The relict leopard frog (Rana onca) has been the subject of conservation efforts by citizens of the state of Nevada to save the threatened specie
The relict leopard frog (Rana onca) has been the subject of conservation efforts by citizens of the state of Nevada to save the threatened species for about 10 years. Nevada’s Clark County and the Nevada Department of Wildlife were approached by volunteers, government agencies and UNLV researchers to come up with a plan to save the frog. Officials with Clark County allowed the researchers to conduct their efforts at Perkins Pond near the upper Muddy River, and in the last five years, 2,000 tadpoles were relocated in the pond. A fence was built around the pond to keep predators out and the habitat was created in a way that would make the tadpoles feel right at home. However, there isn’t a single relict leopard frog alive in the pond today. The researchers don’t know why.
Luckily, Perkins Pond isn’t the only body of water that the researchers are working to populate with the 2-inch amphibian. To date, a total of 14 experimental sites have been populated with the frog in Southern Nevada and Arizona. Four of the locations proved unsuccessful while the remaining 10 sites are still works in progress.
“I think the fact that they persist out there in the landscape is in some measure success because we’re constantly making progress, and the good news is they aren’t extinct and they’re not going extinct,” Jon Sjoberg, chief of fisheries for the Nevada Wildlife Department told The Las Vegas Review Journal.
To pay for these efforts, the county uses developer fees assessed at $550 per acre when developers obtain a grading permit from the county. These fees are used for projects that offset the impact of new developments. Currently 78 species of protected plants and animals are potentially impacted by development and these species can avail of the efforts under the county’s species habitat conservation plan.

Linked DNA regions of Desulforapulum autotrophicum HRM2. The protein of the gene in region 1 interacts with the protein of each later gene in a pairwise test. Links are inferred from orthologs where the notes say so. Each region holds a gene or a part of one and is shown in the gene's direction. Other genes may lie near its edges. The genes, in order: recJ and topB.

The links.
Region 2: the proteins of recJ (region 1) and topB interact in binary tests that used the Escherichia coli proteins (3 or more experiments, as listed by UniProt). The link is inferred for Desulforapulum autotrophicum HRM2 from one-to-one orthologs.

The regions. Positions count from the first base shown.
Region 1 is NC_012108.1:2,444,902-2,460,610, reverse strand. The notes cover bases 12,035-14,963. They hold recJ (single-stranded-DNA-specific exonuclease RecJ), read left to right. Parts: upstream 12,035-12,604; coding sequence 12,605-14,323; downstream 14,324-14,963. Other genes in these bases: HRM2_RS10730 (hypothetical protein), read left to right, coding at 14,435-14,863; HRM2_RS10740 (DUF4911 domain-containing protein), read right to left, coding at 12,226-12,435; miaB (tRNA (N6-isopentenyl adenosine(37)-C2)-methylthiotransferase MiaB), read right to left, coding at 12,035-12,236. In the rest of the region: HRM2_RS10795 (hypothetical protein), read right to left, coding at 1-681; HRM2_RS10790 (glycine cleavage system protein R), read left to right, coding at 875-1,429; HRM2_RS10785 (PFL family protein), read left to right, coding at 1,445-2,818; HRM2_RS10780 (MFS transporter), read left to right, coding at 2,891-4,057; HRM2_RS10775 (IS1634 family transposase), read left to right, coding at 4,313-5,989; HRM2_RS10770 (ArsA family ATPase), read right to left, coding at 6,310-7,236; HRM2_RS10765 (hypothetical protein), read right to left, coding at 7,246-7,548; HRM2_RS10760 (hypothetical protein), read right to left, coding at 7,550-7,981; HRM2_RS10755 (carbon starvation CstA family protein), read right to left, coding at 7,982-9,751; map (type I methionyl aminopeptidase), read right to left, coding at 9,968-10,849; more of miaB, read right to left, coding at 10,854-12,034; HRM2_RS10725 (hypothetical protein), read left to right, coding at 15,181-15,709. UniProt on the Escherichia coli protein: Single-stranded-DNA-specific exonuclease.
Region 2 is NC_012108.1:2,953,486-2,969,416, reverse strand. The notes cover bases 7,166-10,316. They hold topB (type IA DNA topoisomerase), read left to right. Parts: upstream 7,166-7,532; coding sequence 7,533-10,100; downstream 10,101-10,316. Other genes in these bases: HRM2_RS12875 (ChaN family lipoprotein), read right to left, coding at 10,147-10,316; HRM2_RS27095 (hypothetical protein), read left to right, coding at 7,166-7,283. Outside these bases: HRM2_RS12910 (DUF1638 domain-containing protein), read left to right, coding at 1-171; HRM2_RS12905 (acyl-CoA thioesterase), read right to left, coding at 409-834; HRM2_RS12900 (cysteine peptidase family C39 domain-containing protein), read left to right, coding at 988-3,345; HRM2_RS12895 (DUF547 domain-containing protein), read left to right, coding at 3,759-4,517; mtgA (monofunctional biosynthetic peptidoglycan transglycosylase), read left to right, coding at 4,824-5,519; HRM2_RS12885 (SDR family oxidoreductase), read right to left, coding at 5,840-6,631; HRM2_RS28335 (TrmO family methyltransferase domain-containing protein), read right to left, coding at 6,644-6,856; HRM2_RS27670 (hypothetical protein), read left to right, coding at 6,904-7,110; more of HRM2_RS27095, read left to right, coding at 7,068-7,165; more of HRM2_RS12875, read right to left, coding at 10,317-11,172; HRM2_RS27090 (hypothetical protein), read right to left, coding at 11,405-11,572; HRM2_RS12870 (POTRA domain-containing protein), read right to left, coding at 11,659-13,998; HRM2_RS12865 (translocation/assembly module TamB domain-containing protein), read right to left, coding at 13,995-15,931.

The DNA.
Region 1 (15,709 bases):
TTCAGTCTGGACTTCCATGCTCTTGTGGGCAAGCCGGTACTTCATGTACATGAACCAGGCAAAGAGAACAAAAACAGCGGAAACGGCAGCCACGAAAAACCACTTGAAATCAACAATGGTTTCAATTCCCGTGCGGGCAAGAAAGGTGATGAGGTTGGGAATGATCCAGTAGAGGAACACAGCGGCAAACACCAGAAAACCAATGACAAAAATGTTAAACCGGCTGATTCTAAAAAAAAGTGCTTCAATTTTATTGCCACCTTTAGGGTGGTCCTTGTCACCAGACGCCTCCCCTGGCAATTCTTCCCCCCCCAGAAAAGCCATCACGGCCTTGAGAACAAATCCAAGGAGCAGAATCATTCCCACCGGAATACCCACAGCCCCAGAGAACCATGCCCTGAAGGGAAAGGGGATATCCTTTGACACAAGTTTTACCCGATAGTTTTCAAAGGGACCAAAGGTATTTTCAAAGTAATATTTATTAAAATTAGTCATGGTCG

The relict leopard frog was first discovered in 1872 in Utah and declared a new species in 1875. In the 1950s, the frog was declared extinct, due in part to the introduction of the American bullfrog and crayfish into the ponds and streams that the frogs inhabited, and the draining of wetlands to make pastureland for livestock. The species was then rediscovered in Lake Mead in 1991 and efforts to help the frog become reestablished in 2005.
John B. Virata keeps a western hognose snake, a ball python, two corn snakes, a kingsnake, and two leopard geckos. His first snake, a California kingsnake, was purchased at the Pet Place in Westminster, CA for $5. His first pet reptile was a green anole that arrived in a small box via mail order. Follow him on Twitter @johnvirata